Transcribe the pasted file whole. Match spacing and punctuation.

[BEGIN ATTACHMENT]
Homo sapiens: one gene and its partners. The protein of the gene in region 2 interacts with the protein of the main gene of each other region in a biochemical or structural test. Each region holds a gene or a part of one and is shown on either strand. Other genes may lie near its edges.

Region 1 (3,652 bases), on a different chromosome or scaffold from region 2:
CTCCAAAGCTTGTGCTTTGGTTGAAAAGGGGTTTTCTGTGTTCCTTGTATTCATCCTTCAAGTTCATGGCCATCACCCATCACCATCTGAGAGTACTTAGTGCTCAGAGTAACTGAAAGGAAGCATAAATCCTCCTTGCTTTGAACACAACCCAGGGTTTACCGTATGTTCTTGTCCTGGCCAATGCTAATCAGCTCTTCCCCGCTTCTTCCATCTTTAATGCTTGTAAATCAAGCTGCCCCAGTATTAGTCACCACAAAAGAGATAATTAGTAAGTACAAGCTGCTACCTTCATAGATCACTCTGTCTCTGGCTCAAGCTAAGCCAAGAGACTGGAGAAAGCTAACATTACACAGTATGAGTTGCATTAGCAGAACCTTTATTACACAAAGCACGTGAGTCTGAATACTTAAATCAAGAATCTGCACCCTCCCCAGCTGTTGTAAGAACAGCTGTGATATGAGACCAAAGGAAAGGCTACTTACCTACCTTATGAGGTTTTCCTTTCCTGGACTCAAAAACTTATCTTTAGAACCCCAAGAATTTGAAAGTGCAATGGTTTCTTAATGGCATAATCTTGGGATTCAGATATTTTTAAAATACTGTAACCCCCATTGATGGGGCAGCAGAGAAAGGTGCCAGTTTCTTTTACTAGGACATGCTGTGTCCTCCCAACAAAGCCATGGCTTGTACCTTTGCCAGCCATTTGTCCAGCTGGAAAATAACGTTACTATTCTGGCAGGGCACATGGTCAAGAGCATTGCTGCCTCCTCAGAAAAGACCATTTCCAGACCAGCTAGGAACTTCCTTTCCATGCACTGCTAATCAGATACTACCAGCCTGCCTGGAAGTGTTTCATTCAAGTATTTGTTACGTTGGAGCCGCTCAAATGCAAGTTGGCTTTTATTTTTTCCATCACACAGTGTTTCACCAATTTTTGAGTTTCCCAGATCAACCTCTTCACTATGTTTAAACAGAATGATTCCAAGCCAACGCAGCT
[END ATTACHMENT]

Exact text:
Homo sapiens: one gene and its partners. The protein of the gene in region 2 interacts with the protein of the main gene of each other region in a biochemical or structural test. Each region holds a gene or a part of one and is shown on either strand. Other genes may lie near its edges.

Region 1 (3,652 bases), on a different chromosome or scaffold from region 2:
CTCCAAAGCTTGTGCTTTGGTTGAAAAGGGGTTTTCTGTGTTCCTTGTATTCATCCTTCAAGTTCATGGCCATCACCCATCACCATCTGAGAGTACTTAGTGCTCAGAGTAACTGAAAGGAAGCATAAATCCTCCTTGCTTTGAACACAACCCAGGGTTTACCGTATGTTCTTGTCCTGGCCAATGCTAATCAGCTCTTCCCCGCTTCTTCCATCTTTAATGCTTGTAAATCAAGCTGCCCCAGTATTAGTCACCACAAAAGAGATAATTAGTAAGTACAAGCTGCTACCTTCATAGATCACTCTGTCTCTGGCTCAAGCTAAGCCAAGAGACTGGAGAAAGCTAACATTACACAGTATGAGTTGCATTAGCAGAACCTTTATTACACAAAGCACGTGAGTCTGAATACTTAAATCAAGAATCTGCACCCTCCCCAGCTGTTGTAAGAACAGCTGTGATATGAGACCAAAGGAAAGGCTACTTACCTACCTTATGAGGTTTTCCTTTCCTGGACTCAAAAACTTATCTTTAGAACCCCAAGAATTTGAAAGTGCAATGGTTTCTTAATGGCATAATCTTGGGATTCAGATATTTTTAAAATACTGTAACCCCCATTGATGGGGCAGCAGAGAAAGGTGCCAGTTTCTTTTACTAGGACATGCTGTGTCCTCCCAACAAAGCCATGGCTTGTACCTTTGCCAGCCATTTGTCCAGCTGGAAAATAACGTTACTATTCTGGCAGGGCACATGGTCAAGAGCATTGCTGCCTCCTCAGAAAAGACCATTTCCAGACCAGCTAGGAACTTCCTTTCCATGCACTGCTAATCAGATACTACCAGCCTGCCTGGAAGTGTTTCATTCAAGTATTTGTTACGTTGGAGCCGCTCAAATGCAAGTTGGCTTTTATTTTTTCCATCACACAGTGTTTCACCAATTTTTGAGTTTCCCAGATCAACCTCTTCACTATGTTTAAACAGAATGATTCCAAGCCAACGCAGCT